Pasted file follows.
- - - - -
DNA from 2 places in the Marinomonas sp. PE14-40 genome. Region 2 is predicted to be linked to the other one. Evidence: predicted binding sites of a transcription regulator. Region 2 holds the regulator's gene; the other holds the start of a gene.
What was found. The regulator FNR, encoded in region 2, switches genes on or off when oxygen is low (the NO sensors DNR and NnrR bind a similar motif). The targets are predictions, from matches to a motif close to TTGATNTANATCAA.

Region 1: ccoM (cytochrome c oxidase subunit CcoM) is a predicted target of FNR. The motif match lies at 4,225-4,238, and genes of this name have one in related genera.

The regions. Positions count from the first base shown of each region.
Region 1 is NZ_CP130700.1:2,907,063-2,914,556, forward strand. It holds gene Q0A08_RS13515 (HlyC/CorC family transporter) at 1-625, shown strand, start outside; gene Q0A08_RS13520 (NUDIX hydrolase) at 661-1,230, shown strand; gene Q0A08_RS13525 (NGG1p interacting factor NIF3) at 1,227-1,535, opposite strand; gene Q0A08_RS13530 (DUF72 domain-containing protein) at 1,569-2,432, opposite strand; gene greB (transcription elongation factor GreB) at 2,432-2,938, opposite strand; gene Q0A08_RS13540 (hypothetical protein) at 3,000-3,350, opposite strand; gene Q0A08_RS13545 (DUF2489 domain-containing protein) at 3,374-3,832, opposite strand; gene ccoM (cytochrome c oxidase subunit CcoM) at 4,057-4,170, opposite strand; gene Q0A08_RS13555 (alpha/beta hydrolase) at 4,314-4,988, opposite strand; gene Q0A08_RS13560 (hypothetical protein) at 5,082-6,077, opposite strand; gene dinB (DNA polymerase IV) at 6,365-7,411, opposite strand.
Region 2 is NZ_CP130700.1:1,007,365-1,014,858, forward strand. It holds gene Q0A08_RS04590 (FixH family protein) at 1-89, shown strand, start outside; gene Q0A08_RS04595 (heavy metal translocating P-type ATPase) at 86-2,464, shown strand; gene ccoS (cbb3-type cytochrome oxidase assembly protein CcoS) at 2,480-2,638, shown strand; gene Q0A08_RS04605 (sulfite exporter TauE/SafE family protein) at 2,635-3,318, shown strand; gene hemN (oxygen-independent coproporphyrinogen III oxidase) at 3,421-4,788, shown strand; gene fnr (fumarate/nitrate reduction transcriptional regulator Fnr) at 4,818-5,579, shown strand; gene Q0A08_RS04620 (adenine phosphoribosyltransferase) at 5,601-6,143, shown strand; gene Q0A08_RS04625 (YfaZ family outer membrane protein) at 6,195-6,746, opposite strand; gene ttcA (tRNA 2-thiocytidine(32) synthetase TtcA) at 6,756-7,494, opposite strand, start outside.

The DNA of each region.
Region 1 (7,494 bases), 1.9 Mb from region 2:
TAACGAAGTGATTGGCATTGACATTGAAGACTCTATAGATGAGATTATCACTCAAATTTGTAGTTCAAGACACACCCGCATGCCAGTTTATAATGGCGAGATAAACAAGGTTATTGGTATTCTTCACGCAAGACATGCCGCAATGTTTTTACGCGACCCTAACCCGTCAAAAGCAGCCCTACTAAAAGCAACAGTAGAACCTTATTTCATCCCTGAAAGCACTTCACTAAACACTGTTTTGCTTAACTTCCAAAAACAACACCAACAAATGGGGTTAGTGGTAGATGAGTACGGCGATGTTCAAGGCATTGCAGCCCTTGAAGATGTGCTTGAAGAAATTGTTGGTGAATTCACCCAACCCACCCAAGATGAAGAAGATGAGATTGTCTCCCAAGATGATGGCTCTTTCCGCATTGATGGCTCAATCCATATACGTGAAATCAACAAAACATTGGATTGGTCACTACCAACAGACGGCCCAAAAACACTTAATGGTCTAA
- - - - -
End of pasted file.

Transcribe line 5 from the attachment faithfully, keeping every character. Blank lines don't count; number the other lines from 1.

Region 1 is NZ_CP130700.1:2,907,063-2,914,556, forward strand. It holds gene Q0A08_RS13515 (HlyC/CorC family transporter) at 1-625, shown strand, start outside; gene Q0A08_RS13520 (NUDIX hydrolase) at 661-1,230, shown strand; gene Q0A08_RS13525 (NGG1p interacting factor NIF3) at 1,227-1,535, opposite strand; gene Q0A08_RS13530 (DUF72 domain-containing protein) at 1,569-2,432, opposite strand; gene greB (transcription elongation factor GreB) at 2,432-2,938, opposite strand; gene Q0A08_RS13540 (hypothetical protein) at 3,000-3,350, opposite strand; gene Q0A08_RS13545 (DUF2489 domain-containing protein) at 3,374-3,832, opposite strand; gene ccoM (cytochrome c oxidase subunit CcoM) at 4,057-4,170, opposite strand; gene Q0A08_RS13555 (alpha/beta hydrolase) at 4,314-4,988, opposite strand; gene Q0A08_RS13560 (hypothetical protein) at 5,082-6,077, opposite strand; gene dinB (DNA polymerase IV) at 6,365-7,411, opposite strand.